Larry Romanelli, with the Little River Band of Ottawa Indians Ogema (left) and NRCS Michigan State Conservationist Garry Lee (right) pose with artist Shirley M. Brauker, the winner of the agency’s Native American Heritage Month poster contest. NRCS photo.
When the Anishinaabe people migrated from the Atlantic Ocean coast to Michigan centuries ago, they were in search of a place where “food grows on the water,” according to their tribe’s legend. Their quest ended when they found wild rice, thriving in shallow waters in the Great Lakes region.
The wild rice, or manoomin, served as a staple of the Anishinaabe diet is still culturally and spiritually important to them. And, today, USDA’s Natural Resources Conservation Service is helping keep this tradition alive.
NRCS has worked with two Anishinaabe tribes to increase the number of wild rice beds using financial assistance from Farm Bill conservation programs. The Lac Vieux Desert Band of Lake Superior Chippewa Indians in Michigan’s Upper Peninsula was the first tribe to use NRCS assistance for planting rice. Tribal members planted about 12 acres of wild rice at six locations in 2006. Read more »
U.S. Department of Agriculture (USDA) Secretary Tom Vilsack (center left, second row) meets with members of the USDA Council for Native American Farming and Ranching (CNAFR) in Washington, D.C. USDA Photo by Lance Cheung.
Late last month it was my privilege to join representatives from multiple USDA agencies at Wisconsin’s Mole Lake Indian Reservation to discuss ways to work together, across agency lines, to provide needed services to Tribes. Thanks to funding support through the American Recovery and Reinvestment Act and other USDA programs, the Obama Administration has boosted federal support for Tribes, but now we are working to step up our effort even more, to work as one to support projects and initiatives that the Tribes have told us they support and need. As we observe Native American Heritage Month, it is important to note that this effort is consistent with Secretary Vilsack’s “One USDA” policy. The intention is to have “one USDA speaking with one voice.”
Because we are such a large department, sometimes those seeking services just don’t know where to start. At USDA we are moving to unify our brand identity and broaden our outreach. We know that when a member of a Tribe approaches a USDA representative, they don’t want a process. They want an answer, and we should be giving them answers from all of our agencies. That was the message I shared with my USDA colleagues at Mole Lake. Read more »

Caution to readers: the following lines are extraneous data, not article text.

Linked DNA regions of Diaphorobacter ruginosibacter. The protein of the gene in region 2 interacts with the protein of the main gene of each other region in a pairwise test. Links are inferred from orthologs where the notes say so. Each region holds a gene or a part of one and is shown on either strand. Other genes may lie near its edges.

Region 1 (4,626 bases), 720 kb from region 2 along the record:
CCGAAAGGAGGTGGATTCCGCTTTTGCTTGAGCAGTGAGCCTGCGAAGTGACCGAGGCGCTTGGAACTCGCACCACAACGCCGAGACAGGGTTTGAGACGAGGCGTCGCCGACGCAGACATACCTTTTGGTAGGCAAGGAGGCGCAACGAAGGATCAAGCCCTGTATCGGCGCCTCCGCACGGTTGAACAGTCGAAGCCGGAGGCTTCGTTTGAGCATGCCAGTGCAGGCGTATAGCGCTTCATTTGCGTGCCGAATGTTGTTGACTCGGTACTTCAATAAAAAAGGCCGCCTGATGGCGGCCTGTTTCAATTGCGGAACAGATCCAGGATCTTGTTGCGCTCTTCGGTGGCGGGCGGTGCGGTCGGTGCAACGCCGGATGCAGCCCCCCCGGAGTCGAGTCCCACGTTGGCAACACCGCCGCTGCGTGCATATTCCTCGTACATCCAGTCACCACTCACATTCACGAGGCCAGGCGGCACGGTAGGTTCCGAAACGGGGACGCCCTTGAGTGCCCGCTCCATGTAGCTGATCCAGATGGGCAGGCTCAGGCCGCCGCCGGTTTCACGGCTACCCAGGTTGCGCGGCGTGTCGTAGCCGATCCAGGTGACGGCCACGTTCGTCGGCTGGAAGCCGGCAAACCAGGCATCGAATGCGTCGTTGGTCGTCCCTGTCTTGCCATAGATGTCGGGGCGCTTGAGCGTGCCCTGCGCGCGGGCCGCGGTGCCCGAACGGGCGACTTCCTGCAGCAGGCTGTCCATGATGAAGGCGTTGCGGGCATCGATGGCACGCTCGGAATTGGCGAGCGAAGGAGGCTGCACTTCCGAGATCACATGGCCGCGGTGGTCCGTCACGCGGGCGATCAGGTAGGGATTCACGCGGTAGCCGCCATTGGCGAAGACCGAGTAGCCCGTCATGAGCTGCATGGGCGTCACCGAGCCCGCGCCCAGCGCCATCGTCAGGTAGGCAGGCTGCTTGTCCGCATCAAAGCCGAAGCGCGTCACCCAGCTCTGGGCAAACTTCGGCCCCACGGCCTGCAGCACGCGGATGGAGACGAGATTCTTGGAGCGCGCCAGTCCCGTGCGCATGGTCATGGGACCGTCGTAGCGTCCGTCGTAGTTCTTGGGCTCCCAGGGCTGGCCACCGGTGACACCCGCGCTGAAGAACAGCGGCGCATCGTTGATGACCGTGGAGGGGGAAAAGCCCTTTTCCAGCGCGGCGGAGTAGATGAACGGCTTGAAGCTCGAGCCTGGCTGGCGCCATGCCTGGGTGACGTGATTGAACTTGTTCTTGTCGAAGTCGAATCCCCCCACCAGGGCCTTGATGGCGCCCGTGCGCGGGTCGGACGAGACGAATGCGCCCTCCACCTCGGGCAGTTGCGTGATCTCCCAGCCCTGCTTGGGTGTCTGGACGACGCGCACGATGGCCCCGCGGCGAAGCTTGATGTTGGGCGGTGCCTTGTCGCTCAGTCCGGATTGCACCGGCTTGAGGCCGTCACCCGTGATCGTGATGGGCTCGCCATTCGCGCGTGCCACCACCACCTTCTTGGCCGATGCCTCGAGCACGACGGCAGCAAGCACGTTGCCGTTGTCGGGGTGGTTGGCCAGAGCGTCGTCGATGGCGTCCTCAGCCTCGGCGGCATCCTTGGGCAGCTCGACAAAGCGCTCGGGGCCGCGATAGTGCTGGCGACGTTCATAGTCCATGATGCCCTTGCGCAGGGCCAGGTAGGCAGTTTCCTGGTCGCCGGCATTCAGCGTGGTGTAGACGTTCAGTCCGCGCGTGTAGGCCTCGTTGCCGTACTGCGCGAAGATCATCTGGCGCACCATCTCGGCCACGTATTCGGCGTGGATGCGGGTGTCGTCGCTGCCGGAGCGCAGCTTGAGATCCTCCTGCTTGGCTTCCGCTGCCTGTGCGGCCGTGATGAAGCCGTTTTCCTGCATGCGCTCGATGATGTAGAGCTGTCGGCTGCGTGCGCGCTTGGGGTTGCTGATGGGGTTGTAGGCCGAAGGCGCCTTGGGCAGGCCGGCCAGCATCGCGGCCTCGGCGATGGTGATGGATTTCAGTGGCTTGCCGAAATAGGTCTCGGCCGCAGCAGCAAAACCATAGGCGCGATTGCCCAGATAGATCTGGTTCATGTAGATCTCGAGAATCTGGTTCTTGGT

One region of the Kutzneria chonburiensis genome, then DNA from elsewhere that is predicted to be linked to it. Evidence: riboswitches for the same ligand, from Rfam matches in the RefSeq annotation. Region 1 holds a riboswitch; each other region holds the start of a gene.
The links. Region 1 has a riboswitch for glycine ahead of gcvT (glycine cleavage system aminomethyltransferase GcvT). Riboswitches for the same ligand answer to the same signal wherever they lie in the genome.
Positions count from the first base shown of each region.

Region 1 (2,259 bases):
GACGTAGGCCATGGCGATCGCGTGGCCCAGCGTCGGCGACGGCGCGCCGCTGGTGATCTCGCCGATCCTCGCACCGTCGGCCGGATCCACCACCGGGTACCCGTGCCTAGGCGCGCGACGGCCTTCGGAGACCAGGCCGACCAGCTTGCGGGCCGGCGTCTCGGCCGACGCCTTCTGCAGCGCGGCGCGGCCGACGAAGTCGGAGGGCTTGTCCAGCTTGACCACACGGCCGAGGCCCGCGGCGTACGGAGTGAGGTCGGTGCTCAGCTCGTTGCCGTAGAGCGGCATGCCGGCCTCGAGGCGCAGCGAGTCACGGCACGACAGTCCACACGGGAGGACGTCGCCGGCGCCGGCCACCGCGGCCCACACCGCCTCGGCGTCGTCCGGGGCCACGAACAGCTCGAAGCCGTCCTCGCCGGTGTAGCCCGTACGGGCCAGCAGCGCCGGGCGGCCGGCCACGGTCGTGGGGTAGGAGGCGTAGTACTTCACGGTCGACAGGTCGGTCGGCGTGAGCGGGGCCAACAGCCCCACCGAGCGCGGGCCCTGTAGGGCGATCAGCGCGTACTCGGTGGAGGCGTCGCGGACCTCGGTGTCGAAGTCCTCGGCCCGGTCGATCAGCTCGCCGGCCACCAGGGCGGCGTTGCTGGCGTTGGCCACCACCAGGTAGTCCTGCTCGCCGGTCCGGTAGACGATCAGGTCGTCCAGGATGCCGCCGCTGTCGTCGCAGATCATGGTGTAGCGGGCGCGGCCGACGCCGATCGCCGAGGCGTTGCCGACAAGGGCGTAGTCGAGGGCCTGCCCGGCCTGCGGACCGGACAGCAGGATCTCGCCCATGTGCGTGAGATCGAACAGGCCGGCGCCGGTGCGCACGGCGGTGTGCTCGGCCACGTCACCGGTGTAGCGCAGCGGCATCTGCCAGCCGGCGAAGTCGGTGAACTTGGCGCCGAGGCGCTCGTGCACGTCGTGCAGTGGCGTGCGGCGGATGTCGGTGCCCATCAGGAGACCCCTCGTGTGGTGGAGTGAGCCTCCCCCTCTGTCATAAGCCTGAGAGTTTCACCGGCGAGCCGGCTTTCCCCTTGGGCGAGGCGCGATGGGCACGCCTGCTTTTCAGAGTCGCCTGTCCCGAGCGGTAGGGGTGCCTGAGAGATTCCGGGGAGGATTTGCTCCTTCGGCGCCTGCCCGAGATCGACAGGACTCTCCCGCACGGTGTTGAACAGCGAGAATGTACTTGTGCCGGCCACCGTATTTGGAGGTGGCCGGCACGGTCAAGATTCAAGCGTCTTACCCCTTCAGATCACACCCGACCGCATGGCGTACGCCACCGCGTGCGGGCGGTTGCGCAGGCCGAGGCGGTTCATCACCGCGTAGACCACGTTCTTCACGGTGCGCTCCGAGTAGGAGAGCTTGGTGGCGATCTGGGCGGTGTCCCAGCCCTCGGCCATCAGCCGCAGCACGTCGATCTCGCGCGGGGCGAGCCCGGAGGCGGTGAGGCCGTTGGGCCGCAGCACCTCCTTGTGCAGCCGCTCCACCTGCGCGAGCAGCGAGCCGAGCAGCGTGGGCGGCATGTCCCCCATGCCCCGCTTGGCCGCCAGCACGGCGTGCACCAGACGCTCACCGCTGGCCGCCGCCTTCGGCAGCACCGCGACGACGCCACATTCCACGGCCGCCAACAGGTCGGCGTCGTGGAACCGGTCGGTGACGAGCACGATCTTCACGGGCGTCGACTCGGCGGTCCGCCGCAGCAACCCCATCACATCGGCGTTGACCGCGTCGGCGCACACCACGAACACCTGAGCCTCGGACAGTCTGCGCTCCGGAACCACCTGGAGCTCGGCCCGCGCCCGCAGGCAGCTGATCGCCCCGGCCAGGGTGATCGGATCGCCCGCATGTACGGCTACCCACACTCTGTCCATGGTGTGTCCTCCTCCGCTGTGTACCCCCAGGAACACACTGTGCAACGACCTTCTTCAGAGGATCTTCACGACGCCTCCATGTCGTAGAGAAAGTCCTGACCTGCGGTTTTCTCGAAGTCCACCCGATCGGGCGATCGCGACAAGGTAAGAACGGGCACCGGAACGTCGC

APHIS plant health specialists investigate for Emerald Ash Borer.
For centuries, the Mohawk community of the Akwesasne (pronounced AHG – weh – SAUCE – knee) have created traditional basketry from the abundance of ash trees found along the St. Lawrence Seaway and the Thousand Islands area in New York.
But for the last three years, the trees and the matchless creativity of the Akwesasne have been threatened by a particularly harmful insect called the Emerald Ash Borer. Read more »
Earlier this month, I submitted a blog discussing plans to observe Native American Heritage Month in South Dakota. USDA Rural Development South Dakota staff held a Native American interactive day on November 28, which included traditional teachings, significance of the circle, meal, a game of “all my relations” and Native Pictionary. Today marks the final day of Native American Heritage Month, 2012.
Native American Heritage month is an opportunity for learning and sharing of Native American culture. USDA staff were educated on the symbolism of the circle and its relevance to the Native American people with Rural Housing Specialist Ken Lynch reading a quote from Black Elk Holy Man of the Oglala Sioux; USDA Rural Development State Director Elsie Meeks provided comments in support of this event and traditional foods included smoked white fish, salmon, herring, and fish spread. The hand smoking with native hardwoods brings out the delicate flavor of these fish. Chicken, a wild rice dish, and squash was provided by Rural Housing Technician Hetti Cekalla and her husband Leroy. Also served were Indian fried bread, vegetables, dessert and drinks. Read more »
Navajo Tech Veterinary Technology Program uses NIFA grant to teach students animal care.
This post is part of the Science Tuesday feature series on the USDA blog. Check back each week as we showcase stories and news from USDA’s rich science and research profile.
USDA honors the achievements of American Indians during Native American Heritage Month and year-round. With educational funding and support from the National Institute of Food and Agriculture (NIFA), Navajo Technical College in Crownpoint, N.M., is one of the many tribal colleges and 1994 land-grant institutions doing considerable work in the scientific fields. Read more »
NASA Goddard Space Flight Center employee Bahe Rock gives the blessing at USDA's Native American Heritage Month Observance in the Jefferson Auditorium at the USDA South Building in Washington, D.C. on Tuesday, Nov. 20, 2012.
I was honored last week to participate in the annual Native American Heritage Month observance at USDA’s Jefferson Auditorium. A near-capacity crowd watched as the Vietnam Era Veterans Intertribal Association presented the colors. That gesture was especially fitting, given this year’s theme of “Serving with Honor, Pride and Devotion: Country, Land and People.”
Following the blessing, given by Bahe Rock of the NASA Goddard Space Flight Center, Deputy Under Secretary for Natural Resources Arthur “Butch” Blazer, a member of the Mescalero Apache Tribe, read a letter of support on behalf of Secretary Vilsack and noted that “When President Obama issued a proclamation designating November as Native American Heritage Month, it made me proud to be an American and a Native American.” He spoke of the continuing efforts of the Secretary to promote diversity in hiring at USDA. Read more »